During a recent interview with Westword, Smart Approaches to Marijuana President and CEO Kevin Sabet, one of America's most influential critics of cannabis legalization, offered an unexpected observation about his visits to Denver. According to Sabet, a number of vehicles provided to him by Denver International Airport rental-car businesses over the past few years have smelled strongly of pot. He added that he's had to exchange rentals multiple times at DIA before he's been given one that didn't reek of weed, giving him numerous opportunities to "educate" personnel at the agencies about the scope of a problem he views as positively chronic.
An informal survey of folks known to yours truly who've rented cars in the area of late failed to produce similar tales, and representatives of major car-rental companies operating out of DIA either say they've had no complaints about experiences such as Sabet's or decline to address the subject, period. But this isn't the first time reports have linked marijuana to cars rented in Colorado.
In July 2014, we published an item headlined "DIA Rental-Car Employee Fringe Benefit: Customers Giving Away Pot," based on claims that "marijuana tourists are routinely — as in multiple times per day — giving away extra pot to staffers rather than trying to sneak it through security at the airport."
Employees at major DIA rental agencies, speaking anonymously and with their identities obscured, told CBS4's Brian Maass that recreational customers frequently offered them weed, presumably because they knew that trying to take it back home with them was verboten.
At the time of the broadcast, DIA had public notices aplenty warning travelers that being caught with marijuana in their possession could result in a fine of up to $999. Not that the airport had narced on anyone up to that point. According to spokeswoman Stacey Stegman, sixteen people had been caught with pot since January 1 of 2014, when recreational shops opened their doors, but none had been cited. Instead, they were simply asked to discard their stash.
A similar line was offered by the rental-car staffers who spoke with CBS4: They insisted that they simply threw away the marijuana they were given. However, one said employees at the front end of the operation had taken to scouring vehicles to make sure no ganja was left behind — because if the guys charged with washing the cars found it, they would definitely keep it.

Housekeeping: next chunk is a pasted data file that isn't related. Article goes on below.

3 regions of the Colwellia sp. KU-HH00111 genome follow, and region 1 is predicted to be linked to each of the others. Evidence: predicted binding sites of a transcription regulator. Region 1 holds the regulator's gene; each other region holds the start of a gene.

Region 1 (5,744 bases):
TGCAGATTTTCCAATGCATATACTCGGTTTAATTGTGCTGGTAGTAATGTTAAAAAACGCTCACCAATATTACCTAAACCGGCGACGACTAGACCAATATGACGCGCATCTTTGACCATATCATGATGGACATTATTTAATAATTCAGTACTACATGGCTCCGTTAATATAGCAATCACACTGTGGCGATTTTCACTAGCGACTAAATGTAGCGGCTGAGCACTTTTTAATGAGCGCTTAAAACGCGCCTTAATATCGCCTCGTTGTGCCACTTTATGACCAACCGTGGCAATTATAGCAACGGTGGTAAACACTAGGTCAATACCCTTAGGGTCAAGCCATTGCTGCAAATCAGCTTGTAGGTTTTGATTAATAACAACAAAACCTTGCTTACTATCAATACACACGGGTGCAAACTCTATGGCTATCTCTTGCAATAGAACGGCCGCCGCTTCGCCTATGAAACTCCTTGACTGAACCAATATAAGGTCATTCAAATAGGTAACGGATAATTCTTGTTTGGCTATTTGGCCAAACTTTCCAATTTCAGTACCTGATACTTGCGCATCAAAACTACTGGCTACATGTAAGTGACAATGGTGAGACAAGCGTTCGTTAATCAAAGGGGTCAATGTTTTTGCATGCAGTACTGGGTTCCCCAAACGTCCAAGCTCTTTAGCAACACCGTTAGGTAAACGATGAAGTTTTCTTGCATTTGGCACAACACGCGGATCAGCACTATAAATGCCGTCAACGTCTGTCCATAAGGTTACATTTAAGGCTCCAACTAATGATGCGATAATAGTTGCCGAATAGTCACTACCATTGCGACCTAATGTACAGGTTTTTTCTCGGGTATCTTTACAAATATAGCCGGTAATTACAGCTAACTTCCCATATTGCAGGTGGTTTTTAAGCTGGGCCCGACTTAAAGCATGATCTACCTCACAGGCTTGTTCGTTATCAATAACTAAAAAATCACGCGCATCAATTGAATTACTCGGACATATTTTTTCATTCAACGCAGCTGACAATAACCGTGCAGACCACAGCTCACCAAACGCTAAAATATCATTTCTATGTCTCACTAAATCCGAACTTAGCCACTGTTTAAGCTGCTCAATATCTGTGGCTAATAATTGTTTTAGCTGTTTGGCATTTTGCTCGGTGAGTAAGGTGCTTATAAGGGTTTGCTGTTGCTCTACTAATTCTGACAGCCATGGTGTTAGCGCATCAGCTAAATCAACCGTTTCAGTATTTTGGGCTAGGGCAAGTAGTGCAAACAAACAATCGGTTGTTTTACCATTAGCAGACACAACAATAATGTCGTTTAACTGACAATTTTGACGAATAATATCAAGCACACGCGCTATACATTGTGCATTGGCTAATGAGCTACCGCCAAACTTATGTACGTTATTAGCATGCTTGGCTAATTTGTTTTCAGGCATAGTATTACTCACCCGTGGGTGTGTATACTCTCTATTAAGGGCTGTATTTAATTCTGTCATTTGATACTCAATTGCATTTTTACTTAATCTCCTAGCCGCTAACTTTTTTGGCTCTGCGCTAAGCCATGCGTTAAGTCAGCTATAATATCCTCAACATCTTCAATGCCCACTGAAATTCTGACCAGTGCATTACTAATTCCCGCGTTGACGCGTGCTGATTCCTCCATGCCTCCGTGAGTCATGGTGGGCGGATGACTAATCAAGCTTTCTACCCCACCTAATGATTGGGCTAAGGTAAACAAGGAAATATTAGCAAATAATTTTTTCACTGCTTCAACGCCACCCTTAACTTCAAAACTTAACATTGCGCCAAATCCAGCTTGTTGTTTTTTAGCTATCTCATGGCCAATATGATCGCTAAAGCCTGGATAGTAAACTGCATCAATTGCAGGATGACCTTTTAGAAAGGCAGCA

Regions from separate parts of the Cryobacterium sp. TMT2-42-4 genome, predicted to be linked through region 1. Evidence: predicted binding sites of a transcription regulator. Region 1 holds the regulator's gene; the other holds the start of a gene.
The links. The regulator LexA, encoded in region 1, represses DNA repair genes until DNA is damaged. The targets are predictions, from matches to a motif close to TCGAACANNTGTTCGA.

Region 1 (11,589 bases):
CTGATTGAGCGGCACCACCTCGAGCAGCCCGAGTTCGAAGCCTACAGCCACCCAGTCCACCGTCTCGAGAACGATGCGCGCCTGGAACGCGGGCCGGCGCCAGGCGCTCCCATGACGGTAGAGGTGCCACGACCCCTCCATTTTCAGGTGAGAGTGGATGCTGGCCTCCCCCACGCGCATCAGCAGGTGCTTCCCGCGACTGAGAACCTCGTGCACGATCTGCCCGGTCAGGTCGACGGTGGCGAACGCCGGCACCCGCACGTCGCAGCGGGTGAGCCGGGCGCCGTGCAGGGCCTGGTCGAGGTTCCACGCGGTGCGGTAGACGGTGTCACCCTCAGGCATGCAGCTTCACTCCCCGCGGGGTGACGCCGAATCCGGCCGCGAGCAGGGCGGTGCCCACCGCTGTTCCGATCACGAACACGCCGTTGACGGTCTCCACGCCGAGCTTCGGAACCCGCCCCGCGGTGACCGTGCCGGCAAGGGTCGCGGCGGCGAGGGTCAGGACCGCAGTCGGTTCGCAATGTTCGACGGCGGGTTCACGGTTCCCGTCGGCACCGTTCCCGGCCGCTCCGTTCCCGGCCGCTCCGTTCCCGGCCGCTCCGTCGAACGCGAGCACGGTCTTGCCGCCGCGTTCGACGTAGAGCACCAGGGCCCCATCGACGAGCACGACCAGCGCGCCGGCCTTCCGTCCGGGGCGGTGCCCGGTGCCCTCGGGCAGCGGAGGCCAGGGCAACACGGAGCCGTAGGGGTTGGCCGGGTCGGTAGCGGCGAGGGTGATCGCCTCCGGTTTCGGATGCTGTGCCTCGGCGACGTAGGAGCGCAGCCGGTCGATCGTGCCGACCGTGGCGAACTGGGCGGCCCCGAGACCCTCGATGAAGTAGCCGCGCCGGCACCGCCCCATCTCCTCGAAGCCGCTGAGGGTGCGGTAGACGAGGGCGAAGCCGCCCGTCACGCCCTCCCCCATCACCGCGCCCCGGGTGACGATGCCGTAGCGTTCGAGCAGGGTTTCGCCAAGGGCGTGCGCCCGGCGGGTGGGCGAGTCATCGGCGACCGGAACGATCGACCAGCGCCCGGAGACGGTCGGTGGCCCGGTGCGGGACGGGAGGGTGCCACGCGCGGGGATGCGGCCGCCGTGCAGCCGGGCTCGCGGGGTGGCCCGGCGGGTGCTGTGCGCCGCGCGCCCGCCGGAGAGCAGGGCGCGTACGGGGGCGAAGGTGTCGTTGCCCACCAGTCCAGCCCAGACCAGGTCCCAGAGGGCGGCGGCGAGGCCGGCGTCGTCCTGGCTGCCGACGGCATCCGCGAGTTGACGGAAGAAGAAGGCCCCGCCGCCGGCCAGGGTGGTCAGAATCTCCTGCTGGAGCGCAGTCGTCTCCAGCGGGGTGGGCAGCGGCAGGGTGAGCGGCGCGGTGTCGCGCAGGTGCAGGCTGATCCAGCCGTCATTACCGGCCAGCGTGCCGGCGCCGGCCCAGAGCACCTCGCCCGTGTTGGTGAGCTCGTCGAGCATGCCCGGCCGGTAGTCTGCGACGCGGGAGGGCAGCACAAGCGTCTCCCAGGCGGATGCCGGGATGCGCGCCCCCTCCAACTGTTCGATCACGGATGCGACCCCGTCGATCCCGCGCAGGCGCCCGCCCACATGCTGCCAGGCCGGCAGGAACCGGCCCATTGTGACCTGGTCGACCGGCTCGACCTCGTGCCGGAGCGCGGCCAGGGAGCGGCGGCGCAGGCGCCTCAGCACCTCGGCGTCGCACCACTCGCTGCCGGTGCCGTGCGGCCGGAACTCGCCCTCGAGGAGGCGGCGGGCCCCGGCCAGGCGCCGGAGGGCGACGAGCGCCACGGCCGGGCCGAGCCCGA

Just under a year later, in June 2015, we revisited the topic in "Doug Moxon Crosses Two State Lines, Then Discovers Pot in His Rental Car." Moxon and his family reportedly drove a Colorado rental car to Missouri, only to discover upon their arrival that 3.5 grams of marijuana had been in the vehicle the whole time, stuffed into the pocket built into a seat.
Why might that have been a problem? Because Moxon said he was almost pulled over by state troopers in Missouri — and during the drive to his destination and back, he saw at least six cars that had been stopped by the authorities.
This assertion jibed with previous Westword stories suggesting that law enforcers from neighboring states had been targeting rental vehicles with Colorado plates under the theory that the drivers might well be using the rides to transport ganja across state lines.
How did rental-car reps react to Sabet's tale of marijuana-scented rentals? Alice Pereira, communicating via email on behalf of Avis and Budget, sent boilerplate language about smoking anything in the firm's cars. The text reads:
All vehicles in our North America fleet are designated as non-smoking cars. A cleaning fee of up to $250 may be applied to the cost of a rental, should this policy be violated.
To avoid paying the fee, we encourage customers to refrain from smoking in or near the vehicle at all times. Rental vehicles should be thoroughly inspected by the customer prior to leaving the rental location. Customers should check the car for body or interior damage, soil or dirt, and to ensure that it is smoke-free. If at the time of vehicle check-out the vehicle is not to the customer's satisfaction, we recommend that the customer speak with an agent before leaving our facility. The customer will be provided with another vehicle, if one is available.
Laura Bryant of Enterprise Holdings, parent company of Enterprise, Alamo and National, was less forthcoming. "We don’t have any information about this and, as a result, we don’t have anything to add to the news story," she wrote in an email.
And then there was Hertz's media-relations wing, which weighed in with this anonymous response: "Thanks for reaching out. We will not be able to participate in your story."
That reaction has a certain scent to it....
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